Aural Sculptors - The Stranglers Live 1976 to the Present


Welcome to Aural Sculptors, a blog aimed at bringing the music of The Stranglers to as wide an audience as possible. Whilst all of the various members of the band that have passed through the ranks since 1974 are accomplished studio musicians, it is on stage where the band have for me had their biggest impact.

As a collector of their live recordings for many years I want to share some of the better quality material with other fans. By selecting the higher quality recordings I hope to present The Stranglers in the best possible light for the benefit of those less familiar with their material than the hardcore fan.

Needless to say, this site will steer well clear of any officially released material. As well as live gigs, I will post demos, radio interviews and anything else that I feel may be of interest.

In addition, occasionally I will post material by other bands, related or otherwise, that mean a lot to me.

Your comments and/or contributions are most welcome. Please email me at adrianandrews1@sky.com.


Sunday, 19 April 2020

The Gathering of the 5,000 18th April 1987- 33 Years Ago Today

Mortarhate flyer for the gig

I had been meaning to post something on this gig for a while but today I was prompted to do so by on seeing an Instagram post from Steve Ignorant on this anniversary.

In April 1987 I was 18 years old and for the past twelve months or so in a position to travel up to London gigs from home in West Sussex. Prior to this 'coming together of minds gig' in Brixton I had seen conflict and a couple of the other anarcho bands that were regularly hosted by the Richmond Hotel in Brighton. I used to go with a mate who, like me, lived in Burgess Hill (10 miles north of Brighton) and for both of us the necessity of getting up to this gig was not so much that Conflict were headlining, but the fact that Steve Ignorant would be on stage with them and Crass songs were in the offing. Neither Matt or myself had got to see Crass, who had split in accordance with a long established strategy three years before in 1984.

Announcement of the gig in 'Sounds'

To be honest Matt was a bit more clued up than me on the anarcho scene, having been going to see Conflict at Woolwich Poly and Eltham, AYS, Poison Girls, Rubella Ballet etc etc in London. You see, he was the youngest of five.... so he got to do far more than me at a younger age.... still bitter after all these years!

Arriving in Brixton, there was as we expected a healthy turnout from Conflict's friends of the Metropolitan Police, but inside the venue, initially all was calm. I do not remember many of the bands that played prior to Conflict, other than Thatcher on Acid and Benjamin Zephaniah, the poet. For the first part of the Conflict set I was at the front thrilled to be hearing those Crass songs. 'Banned From The Roxy' renamed as 'Banned From The UK', which turned out to be more prophetic than anyone originally imagined, 'Big A Little A' and 'I Ain't Thick It's Just A Trick'. This was a big occasion that saw buses from all corners of the UK bringing punters down to London for the event. Later I moved back.... that's the wonderful thing about the Brixton Academy, the sloping floor means that even a short arse such as me can see the stage from further back.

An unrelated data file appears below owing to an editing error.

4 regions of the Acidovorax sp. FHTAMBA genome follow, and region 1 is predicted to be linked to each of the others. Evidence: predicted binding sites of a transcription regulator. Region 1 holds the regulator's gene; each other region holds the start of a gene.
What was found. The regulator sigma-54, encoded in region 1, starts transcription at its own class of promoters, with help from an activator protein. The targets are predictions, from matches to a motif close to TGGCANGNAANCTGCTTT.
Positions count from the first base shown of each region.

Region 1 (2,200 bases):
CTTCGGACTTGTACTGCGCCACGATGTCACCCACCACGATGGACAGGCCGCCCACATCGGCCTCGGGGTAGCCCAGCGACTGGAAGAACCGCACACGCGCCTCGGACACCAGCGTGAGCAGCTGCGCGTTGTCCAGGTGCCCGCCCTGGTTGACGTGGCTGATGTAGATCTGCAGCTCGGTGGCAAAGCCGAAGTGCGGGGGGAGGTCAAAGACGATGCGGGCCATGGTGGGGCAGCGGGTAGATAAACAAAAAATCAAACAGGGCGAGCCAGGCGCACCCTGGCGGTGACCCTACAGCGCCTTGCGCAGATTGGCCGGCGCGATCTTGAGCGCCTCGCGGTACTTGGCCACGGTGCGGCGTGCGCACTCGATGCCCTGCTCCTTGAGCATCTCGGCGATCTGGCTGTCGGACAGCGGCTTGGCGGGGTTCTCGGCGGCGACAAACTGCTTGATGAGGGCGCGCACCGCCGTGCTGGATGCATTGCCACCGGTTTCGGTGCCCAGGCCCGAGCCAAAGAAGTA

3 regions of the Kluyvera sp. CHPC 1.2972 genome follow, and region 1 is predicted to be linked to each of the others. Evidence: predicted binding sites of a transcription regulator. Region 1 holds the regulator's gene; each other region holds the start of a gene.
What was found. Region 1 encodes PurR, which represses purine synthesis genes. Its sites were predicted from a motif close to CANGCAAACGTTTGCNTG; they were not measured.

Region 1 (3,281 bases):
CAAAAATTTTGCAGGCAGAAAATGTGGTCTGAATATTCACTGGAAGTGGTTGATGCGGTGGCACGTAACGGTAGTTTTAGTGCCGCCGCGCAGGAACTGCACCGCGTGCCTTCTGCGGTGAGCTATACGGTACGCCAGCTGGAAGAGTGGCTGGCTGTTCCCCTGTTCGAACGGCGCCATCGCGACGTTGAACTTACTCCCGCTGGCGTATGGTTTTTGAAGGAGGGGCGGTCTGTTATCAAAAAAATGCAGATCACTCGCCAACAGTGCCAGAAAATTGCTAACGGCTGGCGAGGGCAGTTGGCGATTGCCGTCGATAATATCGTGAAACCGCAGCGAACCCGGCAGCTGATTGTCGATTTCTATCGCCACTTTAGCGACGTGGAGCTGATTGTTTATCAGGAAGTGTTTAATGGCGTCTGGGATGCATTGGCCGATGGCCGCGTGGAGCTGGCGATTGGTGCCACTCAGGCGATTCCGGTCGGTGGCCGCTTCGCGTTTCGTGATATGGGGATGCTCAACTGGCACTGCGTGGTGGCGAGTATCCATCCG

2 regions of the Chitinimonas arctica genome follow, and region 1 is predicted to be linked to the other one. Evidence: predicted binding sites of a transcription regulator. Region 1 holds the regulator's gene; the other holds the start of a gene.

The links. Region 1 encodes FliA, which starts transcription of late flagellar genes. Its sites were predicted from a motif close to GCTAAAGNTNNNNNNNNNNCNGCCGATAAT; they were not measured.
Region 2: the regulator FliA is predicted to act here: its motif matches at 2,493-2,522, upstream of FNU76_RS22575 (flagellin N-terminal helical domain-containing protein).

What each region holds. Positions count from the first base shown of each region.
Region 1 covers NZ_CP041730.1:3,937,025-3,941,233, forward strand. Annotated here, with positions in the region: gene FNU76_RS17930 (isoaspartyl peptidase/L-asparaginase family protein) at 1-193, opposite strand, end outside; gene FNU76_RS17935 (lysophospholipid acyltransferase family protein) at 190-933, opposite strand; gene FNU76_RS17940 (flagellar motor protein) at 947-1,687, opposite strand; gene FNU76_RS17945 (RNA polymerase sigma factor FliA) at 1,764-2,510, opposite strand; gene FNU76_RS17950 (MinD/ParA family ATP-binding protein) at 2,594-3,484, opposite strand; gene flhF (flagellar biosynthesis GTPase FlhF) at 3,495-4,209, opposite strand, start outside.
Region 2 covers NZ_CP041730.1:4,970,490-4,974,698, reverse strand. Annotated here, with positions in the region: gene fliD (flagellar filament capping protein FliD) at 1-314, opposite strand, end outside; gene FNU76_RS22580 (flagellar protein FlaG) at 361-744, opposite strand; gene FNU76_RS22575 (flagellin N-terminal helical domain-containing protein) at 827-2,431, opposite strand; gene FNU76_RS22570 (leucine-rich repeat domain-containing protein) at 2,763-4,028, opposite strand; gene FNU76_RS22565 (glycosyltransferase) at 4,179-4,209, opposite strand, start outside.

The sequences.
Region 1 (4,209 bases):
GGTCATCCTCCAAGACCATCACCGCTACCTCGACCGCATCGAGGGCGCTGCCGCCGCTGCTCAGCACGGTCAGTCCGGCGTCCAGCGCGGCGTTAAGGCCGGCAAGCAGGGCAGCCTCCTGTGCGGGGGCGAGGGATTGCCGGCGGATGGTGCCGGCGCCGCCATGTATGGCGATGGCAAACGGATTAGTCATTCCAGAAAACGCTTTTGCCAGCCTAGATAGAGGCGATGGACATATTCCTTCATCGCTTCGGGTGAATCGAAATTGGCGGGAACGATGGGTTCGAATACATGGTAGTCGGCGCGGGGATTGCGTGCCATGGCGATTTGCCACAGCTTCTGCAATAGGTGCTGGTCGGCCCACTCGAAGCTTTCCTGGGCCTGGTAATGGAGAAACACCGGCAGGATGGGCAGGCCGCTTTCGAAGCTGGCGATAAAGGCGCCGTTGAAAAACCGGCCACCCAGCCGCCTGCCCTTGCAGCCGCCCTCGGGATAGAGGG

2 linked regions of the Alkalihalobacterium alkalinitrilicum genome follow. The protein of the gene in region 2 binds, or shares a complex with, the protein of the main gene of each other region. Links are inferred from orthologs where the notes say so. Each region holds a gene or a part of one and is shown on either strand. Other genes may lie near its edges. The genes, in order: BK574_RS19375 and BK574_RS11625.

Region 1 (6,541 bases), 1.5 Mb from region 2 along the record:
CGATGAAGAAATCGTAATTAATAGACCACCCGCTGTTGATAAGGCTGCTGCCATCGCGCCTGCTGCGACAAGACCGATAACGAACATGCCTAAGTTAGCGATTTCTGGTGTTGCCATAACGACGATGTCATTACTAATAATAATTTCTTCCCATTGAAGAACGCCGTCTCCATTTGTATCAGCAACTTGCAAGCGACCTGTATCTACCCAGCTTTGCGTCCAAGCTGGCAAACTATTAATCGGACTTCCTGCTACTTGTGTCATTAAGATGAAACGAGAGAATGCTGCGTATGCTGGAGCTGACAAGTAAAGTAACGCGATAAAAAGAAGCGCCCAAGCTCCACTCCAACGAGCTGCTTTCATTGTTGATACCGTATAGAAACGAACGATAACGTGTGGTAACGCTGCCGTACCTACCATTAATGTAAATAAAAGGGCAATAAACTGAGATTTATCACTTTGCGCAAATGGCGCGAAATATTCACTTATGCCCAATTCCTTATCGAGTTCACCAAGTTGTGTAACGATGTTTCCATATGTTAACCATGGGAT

Out of the joyous ruck at the front, the mood further back in he venue was a little darker in places. Conflict never shied away from calling out other band's that they had issues with. There were spats with The Exploited, Oi Polloi (if I remember correctly) and most publicly New Modal Army, whose appearance on Top of the Pops in 1984 with Justin sporting an 'Only Stupid Bastards Use Heroin' triggered a war of words between the two prominent 'protest bands' that culminated in Conflict releasing an  album entitled 'Only Stupid Bastards Help E.M.I.', a dig at NMA for signing to the major label.

To my left were a group of punks baying for blood.... 'Kill Colin, Kill Colin!'.... well they were a bit too far away from the stage to do him any serious damage! The gig ended before schedule due to people on the stage so Matt and I decided to make an exit. The atmosphere outside was not so conducive to 'Anarchy and Peace' so we made a beeline for Brixton Tube Station and Victoria.

It was only next morning that we heard on the radio that something of a riot followed the gig with 50 plus arrests and four policemen injured. It turned out that luck had been on our side and we had just managed to make it onto the Tube before the London Transport Police made the decision to close it along with bus routes in and out of Brixton in an attempt to contain a crowd containing elements that were looking for confrontation with the police.

Gig review in 'Sounds'

If Conflict thought that they had been in hot water before the 'Gathering' the fall-out proved how bad thinks could be.

'Sounds' April 1987

News of the live album and detailed reportage of the gig from the Daily Mirror!

Reading through this stuff again, some 30 years after the event, some of the claims made that this was always intended to be an harmonious night in which 'to forget our troubles' may have being stretching credibility a little too far. I never saw any leaflets appealing to people to take the opportunity to riot, but there was certainly information available that pinpointed the locations of all butchers, bookies, burger bars, the Police Station, Boots the Chemist and even the local Conservative Club!

I still have the 'Ungovernable Force' gig shirt with the date on the back that I bought from Rough Trade in Portabello Road a couple of weeks later. It would be rather snug now but who knows after 3 months of housebound isolation....

1 comment:

  1. I saw Conflict at the Richmond in 1987 when I was at Sussex Uni! Brilliant... I've got the double LP of this gig somewhere... sounds not great IIRC!

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